Fast forward to 2001. It is a crisp and beautifully sunny morning in September, emblem of early autumn in New England. I am working with a handful of students studying anatomy, looking out the window, thinking we really should be out landscape painting. It is shortly before 9:00. The first plane is flying into the towers.

We are changed। We were still young and unscathed. We were heady, brimming with joy, and could not have imagined in advance of that particular moment, this altered world.

Fortune’s Wheel by Melody Phaneuf, 40 x 48 Oil Painting

Thursday, September 4, 2008

Love and Folly

In the wake of the speech by Republican candidate Sarah Palin, I feel compelled to report that I liked her. Such confidence and feisty glint of eye! I love that she, mere woman, is fearless to take on the powerful, lipstick being the only factor differentiating her from pit-bull.

The admiring glances and blazing cheers from women in the convention center left no doubt that Sarah Palin is winning hearts. I believe that she is earnest. I believe that she is zealous in her intention. But I don’t believe in the mantra, “Drill, Baby, Drill” or that the answer is to cleave to religion and guns.

Love And Folly, manikins act out a scene in which the infatuated one is unabashedly kicked to the curb. The “fool,” characterized by the jester’s hat is dazed, completely unprepared for such rejection. Above the fool’s head, a lock symbolizes the perceived bond of the two but the torn Lovers card and the second sprung lock reveal the truth. A hand from above holds the card of betrayal.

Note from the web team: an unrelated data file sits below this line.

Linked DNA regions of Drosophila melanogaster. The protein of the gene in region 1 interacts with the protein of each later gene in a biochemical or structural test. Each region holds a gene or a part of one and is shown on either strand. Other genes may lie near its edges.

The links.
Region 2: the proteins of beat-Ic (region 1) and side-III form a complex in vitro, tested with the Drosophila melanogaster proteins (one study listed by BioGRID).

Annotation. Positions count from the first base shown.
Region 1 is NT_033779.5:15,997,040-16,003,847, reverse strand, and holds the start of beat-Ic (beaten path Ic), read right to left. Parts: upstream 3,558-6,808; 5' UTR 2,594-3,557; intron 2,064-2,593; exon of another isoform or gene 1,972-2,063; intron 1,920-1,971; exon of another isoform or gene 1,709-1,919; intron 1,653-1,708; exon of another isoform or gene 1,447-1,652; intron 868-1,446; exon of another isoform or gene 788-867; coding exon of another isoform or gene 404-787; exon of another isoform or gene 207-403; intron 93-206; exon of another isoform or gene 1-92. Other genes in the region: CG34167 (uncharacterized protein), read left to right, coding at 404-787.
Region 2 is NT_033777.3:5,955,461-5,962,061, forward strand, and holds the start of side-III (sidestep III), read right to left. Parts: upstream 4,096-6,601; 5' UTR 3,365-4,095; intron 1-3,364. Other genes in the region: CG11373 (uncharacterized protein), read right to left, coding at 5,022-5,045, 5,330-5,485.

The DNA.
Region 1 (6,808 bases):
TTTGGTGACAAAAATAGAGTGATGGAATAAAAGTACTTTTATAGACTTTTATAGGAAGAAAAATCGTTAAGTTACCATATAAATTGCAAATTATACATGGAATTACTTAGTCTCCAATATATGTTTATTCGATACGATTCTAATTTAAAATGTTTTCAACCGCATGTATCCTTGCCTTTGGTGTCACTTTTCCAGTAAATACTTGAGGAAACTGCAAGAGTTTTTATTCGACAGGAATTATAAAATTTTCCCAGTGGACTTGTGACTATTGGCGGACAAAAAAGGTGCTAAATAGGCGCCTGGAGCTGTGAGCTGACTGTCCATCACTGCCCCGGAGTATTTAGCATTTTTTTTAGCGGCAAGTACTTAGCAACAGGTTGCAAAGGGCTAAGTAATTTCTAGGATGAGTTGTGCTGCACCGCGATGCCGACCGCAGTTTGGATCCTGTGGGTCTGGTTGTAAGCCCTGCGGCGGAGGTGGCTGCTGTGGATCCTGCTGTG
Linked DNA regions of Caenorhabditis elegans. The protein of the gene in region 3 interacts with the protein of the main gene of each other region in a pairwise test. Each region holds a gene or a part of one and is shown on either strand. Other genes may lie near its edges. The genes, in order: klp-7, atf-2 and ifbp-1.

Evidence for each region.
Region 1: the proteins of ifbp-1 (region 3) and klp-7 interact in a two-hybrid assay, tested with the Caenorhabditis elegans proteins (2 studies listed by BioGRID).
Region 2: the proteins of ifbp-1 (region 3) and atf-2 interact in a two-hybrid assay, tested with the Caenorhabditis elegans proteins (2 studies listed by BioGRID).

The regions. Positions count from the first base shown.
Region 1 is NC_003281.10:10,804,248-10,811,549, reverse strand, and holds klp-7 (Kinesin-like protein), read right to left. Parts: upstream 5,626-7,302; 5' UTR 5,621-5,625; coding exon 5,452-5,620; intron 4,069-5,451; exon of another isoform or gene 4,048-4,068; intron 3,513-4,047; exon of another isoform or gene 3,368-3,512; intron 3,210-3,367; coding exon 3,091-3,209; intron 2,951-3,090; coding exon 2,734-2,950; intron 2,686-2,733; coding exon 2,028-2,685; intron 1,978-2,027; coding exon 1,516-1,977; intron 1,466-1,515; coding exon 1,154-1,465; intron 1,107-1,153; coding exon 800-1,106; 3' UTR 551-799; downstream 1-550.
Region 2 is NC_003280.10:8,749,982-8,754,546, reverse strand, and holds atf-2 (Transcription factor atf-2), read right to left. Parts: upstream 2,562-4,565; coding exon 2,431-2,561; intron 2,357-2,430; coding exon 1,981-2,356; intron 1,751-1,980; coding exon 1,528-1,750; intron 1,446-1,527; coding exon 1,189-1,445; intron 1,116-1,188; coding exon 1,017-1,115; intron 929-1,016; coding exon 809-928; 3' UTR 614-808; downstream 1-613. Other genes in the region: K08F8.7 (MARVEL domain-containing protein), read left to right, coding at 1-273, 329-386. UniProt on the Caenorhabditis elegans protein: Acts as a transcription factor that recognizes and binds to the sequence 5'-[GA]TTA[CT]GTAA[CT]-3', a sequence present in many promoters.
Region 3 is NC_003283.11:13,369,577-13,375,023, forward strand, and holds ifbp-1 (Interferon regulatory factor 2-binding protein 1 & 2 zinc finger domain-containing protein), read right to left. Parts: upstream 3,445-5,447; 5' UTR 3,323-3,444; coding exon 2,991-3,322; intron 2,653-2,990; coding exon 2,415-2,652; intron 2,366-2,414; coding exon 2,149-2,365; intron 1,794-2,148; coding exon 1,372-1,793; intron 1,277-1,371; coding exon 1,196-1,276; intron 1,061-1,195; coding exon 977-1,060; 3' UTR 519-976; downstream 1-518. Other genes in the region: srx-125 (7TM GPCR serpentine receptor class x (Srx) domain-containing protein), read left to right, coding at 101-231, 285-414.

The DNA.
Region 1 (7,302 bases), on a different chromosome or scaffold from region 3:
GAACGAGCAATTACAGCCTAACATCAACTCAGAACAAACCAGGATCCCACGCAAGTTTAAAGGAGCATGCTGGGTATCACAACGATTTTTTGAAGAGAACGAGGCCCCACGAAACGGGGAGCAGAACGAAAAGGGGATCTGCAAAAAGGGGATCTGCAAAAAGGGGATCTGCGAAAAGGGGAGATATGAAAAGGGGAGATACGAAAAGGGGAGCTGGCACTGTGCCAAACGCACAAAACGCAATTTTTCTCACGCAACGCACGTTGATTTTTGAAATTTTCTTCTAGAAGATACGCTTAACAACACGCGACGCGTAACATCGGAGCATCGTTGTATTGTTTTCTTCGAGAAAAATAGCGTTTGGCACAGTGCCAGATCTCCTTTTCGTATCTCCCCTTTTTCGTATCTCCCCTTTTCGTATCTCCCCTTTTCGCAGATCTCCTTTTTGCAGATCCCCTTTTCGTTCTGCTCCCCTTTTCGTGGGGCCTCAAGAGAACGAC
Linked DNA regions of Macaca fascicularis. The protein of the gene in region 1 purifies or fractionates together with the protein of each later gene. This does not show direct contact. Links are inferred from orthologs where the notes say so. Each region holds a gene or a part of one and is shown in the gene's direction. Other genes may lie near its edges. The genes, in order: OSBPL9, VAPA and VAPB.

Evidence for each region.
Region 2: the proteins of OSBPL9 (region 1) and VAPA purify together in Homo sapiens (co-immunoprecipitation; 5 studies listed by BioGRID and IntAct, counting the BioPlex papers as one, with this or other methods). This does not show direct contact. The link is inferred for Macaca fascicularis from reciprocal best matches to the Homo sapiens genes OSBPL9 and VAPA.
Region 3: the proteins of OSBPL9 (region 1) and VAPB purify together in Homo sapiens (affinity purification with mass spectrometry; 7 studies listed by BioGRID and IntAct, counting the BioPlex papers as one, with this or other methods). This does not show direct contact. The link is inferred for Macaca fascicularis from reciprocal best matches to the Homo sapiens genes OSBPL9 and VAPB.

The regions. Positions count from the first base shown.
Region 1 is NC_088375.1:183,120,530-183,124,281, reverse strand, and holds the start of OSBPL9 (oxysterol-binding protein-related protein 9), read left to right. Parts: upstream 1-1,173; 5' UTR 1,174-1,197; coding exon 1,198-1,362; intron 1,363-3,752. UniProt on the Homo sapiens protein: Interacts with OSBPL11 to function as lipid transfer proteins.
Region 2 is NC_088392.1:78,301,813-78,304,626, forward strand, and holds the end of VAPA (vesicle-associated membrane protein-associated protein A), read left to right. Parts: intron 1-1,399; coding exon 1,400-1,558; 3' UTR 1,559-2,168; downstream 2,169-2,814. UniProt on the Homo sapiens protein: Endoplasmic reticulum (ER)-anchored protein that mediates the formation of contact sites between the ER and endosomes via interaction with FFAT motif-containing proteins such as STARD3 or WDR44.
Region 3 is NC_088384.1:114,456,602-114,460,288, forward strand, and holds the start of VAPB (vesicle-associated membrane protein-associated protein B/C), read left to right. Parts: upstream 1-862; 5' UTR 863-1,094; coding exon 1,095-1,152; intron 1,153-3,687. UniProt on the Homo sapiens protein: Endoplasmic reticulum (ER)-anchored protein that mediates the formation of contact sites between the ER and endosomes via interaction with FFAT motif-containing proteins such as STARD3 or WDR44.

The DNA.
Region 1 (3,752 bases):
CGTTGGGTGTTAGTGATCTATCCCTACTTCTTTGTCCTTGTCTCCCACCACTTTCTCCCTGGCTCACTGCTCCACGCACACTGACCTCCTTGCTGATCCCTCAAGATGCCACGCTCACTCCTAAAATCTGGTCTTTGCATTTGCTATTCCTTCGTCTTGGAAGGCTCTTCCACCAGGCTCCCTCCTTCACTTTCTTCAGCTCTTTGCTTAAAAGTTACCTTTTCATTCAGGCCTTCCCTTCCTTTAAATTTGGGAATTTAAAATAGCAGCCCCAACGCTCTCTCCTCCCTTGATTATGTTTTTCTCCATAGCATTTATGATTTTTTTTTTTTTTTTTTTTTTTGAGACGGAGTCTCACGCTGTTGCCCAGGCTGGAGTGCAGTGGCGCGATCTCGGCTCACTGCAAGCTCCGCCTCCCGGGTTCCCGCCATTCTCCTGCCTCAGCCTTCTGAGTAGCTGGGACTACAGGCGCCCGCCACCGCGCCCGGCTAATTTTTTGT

I could don my jester’s hat and follow the woman who may become vice-president because I love that she is a woman, and feisty, and unafraid. But the charm would be broken when I woke up to find that I had denied something that was there all along; that I had elected a leader with whom I morally cannot agree.

L’Amour Et La Folie, Melody Phaneuf
Oil Painting, 24 x 28

Monday, September 1, 2008


I came to Gloucester to paint for a summer twenty years ago. Joyfully, I heard the Siren’s song, and remained. There is so much here for aesthetic pleasure, I am spellbound by what Thomas Moore calls the “genius loci.”

The objects in Voyagers—shells, floats, castaway bottle—are treasures that one finds exhaled by the sea. Glimmering and crusty seashells, vehicles of mysterious creatures living under water, dazzle me. And the patina of glass, etched by the ocean’s kneading over time!

Such marvels become objects of contemplation. In my mind’s eye they are heroes aboard the Argo while Jason hunts Golden Fleece, or survivors of the Hesperus, sunk by the reef off Norman's Woe. I wonder where these alluring voyagers come from and can only imagine their journey.

Voyagers, Oil Painting by Melody Phaneuf